"Achtung! Curtiss von hinten!" This cry over the air-to-air radio were the last words ever heard by many German pilots who met the Soviet ace Petr Pokrysev in the air on the Leningrad front. In successive air combats with the Messerschmitt- and Focke Wulf-pilots of JG 54 Grünherz, Pokryshev taught the Germans not to underestimate the Curtiss P-40s that roamed the skies in this area. From 1941 to 1943, he clashed with the Grünherz-Experten - most notably Walter Nowotny - and proved to be their equal, and on some occasion even more than so. Petr Afanasevich Pokryshev was one of the most daring and skilful fighter aces on the Allied side during World War II. On more than 300 missions, leading to 77 aerial combats, he was credited with 38 personal and 8 "collective" victories.
Born in 1914, he took part in the "Winter War" against Finland with the 7th Fighter Regiment (7 IAP). Flying an I-153 biplane, he scored his two first kills against the Finns - but was also himself shot down twice, on November 30, and December 18, 1939. On June 22, 1941, the day when Germany invaded the USSR, Starshiy Leytenant Pokryshev served with 158 IAP, stationed near Leningrad. With his I-16 Ishak, he shot down a Ju 88 reconnaissance plane over Leningrad on June 25, 1941. This was his first kill in the war with the Germans and the second victory ever over that city.
The summer and fall of 1941 were hard times for the Soviet Air Force. Led by Major Hannes Trautloft, the German JG 54 "Grünherz" - the main Luftwaffe fighter unit on the Leningrad front during the entire war - claimed no less than 1,123 Russian aircraft shot down from June to November of that year. Nevertheless, Pokryshev managed to score four victories during August 1941.
Following his successes during the first, difficult months of the war, Pokryshev was assigned as Eskadrilya commander to 154 IAP, which was one of the first Soviet units to be equipped with the Curtiss P-40 Tomahawk Lend-Lease fighters. It was behind the controls of this U.S. made fighter that Pokryshev´s real success rate started. During the winter of 1941/42, the Tomahawks of 154 IAP were entrusted with the fighter cover of the vital "life line" to the starving Leningrad across the frozen surface of Lake Ladoga.
However, it was a hard time, and the fight with the experienced pilots of JG 54 Grünherz was difficult. On January 20, 1942, Kapitan Pokryshev's wingman, Leytenant Andrey Chirkov - another distinguished 154 IAP ace - was shot down by a JG 54 Bf 109.
Tomahawk fighters in Soviet
service, winter 1941/1942.
During 1942, 154 IAP received their first P-40E Warhawks. In June 1942, Petr Pokryshev´s score stood at 11 personal and 7 "collective" victories. During the summer and autumn of 1942, he doubled his score. Not least due to Pokryshev´s feats, 154 IAP was awarded the honoree title "Guards Fighter Regiment" in November 1942, being adopted as 29 GIAP.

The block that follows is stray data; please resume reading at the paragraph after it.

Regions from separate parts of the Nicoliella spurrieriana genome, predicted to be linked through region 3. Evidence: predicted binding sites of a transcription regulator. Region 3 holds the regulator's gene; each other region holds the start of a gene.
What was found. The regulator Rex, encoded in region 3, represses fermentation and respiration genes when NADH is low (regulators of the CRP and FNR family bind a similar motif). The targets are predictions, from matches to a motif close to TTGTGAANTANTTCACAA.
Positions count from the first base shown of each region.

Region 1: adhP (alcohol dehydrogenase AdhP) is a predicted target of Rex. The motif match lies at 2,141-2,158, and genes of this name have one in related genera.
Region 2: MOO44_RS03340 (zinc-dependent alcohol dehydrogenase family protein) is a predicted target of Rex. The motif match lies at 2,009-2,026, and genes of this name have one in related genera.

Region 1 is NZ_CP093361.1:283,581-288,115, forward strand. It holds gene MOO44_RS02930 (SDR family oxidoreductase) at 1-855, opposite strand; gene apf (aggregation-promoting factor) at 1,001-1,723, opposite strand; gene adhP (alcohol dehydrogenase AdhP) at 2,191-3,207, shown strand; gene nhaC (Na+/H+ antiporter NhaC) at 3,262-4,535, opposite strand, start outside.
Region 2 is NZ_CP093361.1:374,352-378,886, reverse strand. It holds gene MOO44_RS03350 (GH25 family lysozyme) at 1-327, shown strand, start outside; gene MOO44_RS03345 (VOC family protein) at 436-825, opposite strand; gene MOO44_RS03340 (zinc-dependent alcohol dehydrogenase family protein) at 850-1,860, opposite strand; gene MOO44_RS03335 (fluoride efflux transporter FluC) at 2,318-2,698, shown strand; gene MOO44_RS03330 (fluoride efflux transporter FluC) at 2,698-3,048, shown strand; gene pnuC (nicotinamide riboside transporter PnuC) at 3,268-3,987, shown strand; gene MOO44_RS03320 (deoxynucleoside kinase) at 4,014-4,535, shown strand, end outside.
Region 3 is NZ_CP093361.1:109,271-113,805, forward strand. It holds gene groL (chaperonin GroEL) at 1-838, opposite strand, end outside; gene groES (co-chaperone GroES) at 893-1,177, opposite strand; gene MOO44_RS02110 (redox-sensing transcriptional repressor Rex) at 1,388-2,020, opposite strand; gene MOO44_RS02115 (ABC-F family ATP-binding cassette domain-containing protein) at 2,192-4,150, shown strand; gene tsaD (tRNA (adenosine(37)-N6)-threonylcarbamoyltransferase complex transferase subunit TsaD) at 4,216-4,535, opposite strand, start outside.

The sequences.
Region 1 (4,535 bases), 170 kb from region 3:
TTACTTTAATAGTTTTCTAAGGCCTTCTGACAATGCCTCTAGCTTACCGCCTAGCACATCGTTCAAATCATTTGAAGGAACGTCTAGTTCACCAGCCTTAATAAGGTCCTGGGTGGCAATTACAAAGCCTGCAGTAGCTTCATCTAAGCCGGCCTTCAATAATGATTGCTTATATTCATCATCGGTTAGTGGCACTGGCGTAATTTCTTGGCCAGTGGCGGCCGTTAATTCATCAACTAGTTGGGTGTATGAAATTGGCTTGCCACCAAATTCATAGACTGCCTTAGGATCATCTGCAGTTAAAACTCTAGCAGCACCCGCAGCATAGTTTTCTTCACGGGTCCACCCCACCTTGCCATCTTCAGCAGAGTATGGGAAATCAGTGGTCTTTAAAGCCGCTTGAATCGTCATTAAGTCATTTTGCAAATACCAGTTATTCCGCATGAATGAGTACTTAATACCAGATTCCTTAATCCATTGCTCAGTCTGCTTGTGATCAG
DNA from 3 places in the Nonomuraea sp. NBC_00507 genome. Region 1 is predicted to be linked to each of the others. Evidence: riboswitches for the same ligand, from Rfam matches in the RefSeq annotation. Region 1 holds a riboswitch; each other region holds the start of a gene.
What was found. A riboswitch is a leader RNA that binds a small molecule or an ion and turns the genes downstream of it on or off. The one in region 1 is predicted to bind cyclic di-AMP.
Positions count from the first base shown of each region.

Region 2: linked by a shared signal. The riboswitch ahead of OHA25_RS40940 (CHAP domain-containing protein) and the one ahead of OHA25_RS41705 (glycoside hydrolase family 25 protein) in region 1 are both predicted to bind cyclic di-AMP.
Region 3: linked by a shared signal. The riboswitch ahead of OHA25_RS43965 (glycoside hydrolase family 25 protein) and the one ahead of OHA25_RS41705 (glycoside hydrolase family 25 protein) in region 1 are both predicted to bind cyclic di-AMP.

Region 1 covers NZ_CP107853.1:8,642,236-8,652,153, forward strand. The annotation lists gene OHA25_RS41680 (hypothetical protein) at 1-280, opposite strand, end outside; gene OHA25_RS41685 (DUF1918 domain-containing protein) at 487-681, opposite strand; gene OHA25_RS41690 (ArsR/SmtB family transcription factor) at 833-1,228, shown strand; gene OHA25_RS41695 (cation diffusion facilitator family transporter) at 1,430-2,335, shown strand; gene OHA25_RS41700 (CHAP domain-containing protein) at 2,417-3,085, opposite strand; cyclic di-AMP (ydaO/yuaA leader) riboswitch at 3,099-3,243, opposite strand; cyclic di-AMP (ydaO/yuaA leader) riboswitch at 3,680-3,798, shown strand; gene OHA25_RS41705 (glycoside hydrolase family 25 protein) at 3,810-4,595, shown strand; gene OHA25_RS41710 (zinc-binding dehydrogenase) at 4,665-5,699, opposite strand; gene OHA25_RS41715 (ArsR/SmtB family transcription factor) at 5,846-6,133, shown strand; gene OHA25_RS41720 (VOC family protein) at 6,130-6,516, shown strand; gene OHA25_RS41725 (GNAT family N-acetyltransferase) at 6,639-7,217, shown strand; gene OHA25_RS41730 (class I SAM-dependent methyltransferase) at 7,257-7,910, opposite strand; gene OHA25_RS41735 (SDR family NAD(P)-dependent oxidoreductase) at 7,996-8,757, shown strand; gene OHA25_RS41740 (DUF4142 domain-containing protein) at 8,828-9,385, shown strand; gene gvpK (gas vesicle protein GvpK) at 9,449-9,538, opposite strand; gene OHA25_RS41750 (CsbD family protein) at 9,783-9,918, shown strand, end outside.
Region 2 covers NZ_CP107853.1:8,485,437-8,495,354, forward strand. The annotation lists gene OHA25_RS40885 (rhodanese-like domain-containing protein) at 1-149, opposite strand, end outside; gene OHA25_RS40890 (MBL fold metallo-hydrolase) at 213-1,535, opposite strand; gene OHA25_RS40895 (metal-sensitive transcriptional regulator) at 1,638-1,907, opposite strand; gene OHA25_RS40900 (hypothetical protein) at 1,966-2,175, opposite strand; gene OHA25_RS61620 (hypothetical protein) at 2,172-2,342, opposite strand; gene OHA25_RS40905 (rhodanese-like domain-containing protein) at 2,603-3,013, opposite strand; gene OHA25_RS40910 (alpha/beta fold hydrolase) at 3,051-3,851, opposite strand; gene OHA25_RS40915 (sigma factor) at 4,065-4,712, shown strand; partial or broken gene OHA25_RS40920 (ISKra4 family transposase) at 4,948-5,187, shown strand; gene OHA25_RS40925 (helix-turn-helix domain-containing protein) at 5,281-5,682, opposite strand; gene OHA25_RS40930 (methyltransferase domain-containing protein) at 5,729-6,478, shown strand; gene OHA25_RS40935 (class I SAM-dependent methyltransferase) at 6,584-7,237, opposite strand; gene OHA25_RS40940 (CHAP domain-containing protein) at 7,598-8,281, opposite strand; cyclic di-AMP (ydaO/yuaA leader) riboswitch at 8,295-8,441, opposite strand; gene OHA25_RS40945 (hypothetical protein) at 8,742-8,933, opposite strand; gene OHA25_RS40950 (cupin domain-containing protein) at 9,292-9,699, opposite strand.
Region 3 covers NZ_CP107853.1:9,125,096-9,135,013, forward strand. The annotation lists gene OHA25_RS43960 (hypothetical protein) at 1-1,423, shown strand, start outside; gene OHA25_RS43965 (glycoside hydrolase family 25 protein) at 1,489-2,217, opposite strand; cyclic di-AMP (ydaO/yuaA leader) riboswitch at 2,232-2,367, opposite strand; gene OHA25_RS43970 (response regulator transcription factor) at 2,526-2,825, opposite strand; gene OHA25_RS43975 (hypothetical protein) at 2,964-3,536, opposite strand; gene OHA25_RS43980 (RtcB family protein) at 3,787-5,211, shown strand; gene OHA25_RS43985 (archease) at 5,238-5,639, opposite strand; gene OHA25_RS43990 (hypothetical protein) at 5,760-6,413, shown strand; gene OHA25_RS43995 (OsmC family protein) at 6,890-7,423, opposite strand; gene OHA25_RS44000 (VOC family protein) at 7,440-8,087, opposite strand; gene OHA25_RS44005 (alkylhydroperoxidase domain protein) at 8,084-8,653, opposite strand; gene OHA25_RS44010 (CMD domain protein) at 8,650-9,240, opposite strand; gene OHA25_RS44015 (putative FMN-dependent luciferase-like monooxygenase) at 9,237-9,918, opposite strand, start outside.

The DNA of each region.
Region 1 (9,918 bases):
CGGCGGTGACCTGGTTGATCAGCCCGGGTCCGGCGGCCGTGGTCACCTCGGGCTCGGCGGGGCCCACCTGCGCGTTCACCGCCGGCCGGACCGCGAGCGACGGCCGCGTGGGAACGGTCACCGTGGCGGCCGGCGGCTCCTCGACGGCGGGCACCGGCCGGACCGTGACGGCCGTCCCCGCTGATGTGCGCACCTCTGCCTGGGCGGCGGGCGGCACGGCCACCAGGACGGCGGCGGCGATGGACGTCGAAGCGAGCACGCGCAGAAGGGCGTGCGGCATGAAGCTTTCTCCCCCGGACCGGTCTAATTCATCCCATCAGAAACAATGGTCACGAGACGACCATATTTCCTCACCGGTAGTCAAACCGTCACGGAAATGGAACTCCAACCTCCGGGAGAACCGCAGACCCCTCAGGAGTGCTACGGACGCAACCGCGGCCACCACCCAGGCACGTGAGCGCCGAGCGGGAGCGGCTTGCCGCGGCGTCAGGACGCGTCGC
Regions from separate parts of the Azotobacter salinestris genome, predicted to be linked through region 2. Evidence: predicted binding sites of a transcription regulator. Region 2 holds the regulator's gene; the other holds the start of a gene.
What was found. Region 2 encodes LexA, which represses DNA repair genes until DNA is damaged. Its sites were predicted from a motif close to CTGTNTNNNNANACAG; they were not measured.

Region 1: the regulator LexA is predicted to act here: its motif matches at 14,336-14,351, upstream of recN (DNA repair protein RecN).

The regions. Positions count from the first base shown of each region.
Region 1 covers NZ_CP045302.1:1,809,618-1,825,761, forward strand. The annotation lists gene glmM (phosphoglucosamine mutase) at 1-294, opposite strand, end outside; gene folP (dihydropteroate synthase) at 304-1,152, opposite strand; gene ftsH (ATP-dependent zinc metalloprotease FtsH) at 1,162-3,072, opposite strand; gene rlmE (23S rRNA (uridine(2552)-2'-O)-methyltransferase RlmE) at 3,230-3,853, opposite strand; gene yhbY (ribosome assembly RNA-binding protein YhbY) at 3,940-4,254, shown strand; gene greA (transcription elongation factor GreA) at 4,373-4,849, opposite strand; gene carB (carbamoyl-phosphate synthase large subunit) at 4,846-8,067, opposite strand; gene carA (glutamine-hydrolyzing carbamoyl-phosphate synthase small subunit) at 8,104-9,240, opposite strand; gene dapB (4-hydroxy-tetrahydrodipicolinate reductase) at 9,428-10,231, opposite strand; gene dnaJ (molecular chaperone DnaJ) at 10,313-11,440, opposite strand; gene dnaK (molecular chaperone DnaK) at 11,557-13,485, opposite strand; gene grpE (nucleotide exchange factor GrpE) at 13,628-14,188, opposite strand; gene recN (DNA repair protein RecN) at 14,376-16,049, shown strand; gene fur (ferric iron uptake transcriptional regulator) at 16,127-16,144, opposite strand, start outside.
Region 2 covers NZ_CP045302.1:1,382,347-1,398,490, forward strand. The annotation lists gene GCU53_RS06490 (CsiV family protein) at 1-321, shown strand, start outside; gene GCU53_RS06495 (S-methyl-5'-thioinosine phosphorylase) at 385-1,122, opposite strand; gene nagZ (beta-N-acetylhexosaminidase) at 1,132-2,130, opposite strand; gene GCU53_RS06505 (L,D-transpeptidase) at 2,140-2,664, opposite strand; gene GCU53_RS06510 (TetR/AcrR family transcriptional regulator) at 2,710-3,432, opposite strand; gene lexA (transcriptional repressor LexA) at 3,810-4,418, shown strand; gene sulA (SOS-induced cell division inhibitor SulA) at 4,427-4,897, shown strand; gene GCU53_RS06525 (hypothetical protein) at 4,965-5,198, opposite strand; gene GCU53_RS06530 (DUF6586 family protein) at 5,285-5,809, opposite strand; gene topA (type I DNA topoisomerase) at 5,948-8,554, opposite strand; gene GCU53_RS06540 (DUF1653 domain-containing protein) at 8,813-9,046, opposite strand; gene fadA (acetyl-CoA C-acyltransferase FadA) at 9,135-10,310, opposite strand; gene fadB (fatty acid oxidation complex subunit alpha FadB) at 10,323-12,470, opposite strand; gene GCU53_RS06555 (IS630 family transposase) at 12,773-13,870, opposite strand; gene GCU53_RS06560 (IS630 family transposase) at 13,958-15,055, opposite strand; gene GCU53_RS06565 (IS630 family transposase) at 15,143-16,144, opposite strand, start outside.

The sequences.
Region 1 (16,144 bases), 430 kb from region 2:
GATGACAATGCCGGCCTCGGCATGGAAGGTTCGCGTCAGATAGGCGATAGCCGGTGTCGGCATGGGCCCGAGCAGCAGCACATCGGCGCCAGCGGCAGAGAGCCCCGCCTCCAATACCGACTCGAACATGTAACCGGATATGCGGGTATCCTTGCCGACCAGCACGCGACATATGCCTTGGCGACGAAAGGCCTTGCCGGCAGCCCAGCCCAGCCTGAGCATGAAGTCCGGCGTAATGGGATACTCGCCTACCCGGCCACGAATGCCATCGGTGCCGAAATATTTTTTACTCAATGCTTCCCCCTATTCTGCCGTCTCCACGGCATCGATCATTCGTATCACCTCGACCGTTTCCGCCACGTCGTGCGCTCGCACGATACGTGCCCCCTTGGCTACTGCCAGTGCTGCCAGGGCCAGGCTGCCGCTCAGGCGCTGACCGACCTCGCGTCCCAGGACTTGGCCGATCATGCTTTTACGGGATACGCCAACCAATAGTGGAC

His success rate was quite remarkable: during 282 combat missions until February 1943, Pokryshev was involved in a total of 50 air combats, during which he brought down no less than 29 Luftwaffe-planes (7 of them together with other pilots). On February 10, 1943, he was awarded the Golden Star as a token of a Hero of the Soviet Union - the highest Soviet military award. In the spring of 1943, the 29 GIAP's faithful P-40s were delivered to 196 IAP, as the unit was equipped with the new Yak-7 B. In June that year, now promoted to Guards Mayor, Pokryshev took command of the 159 IAP, equipped with La-5s. His own Lavochkin fighter in 29 GIAP, the Yak-7, call-code "33", displaying 30 victory stars, was put on exhibition in Leningrad´s Museum of Defense.
In his last 27 aerial combats, Pokryshev blew another 18 German aircraft out of the sky. On August 24, 1943, he received the title "Double Hero of the Soviet Union". Shortly after that, Mayor Pokryshev was seriously injured. But fate and his skills would not allow any German pilot to put this gallant pilot "out of order". During a training flight on an UTI-4 (a two-seat trainer version of the Polikarpov I-16) together with the pilot Kudryavtsev, the engine suddenly caught fire at an altitude of 400 metres. They tried to reach the airfield, but failed. The ensuing crash put an end to Pokryshev´s fighter career.
Aircraft constructor Aleksandr Yakovlev made a specially prepared Yak-9 for the crippled Pokryshev, and with this he remained in charge of 159 IAP until the end of the war. Under his command, the 159 IAP developed into a very successful Soviet fighter unit, counting among its pilots famous aces such as Vladimir Serov (39 kills)and Viktor Zotov (38 kills). In total, 159 IAP was credited with 387 aerial victories. Petr Pokryshev passed away on August 22, 1967.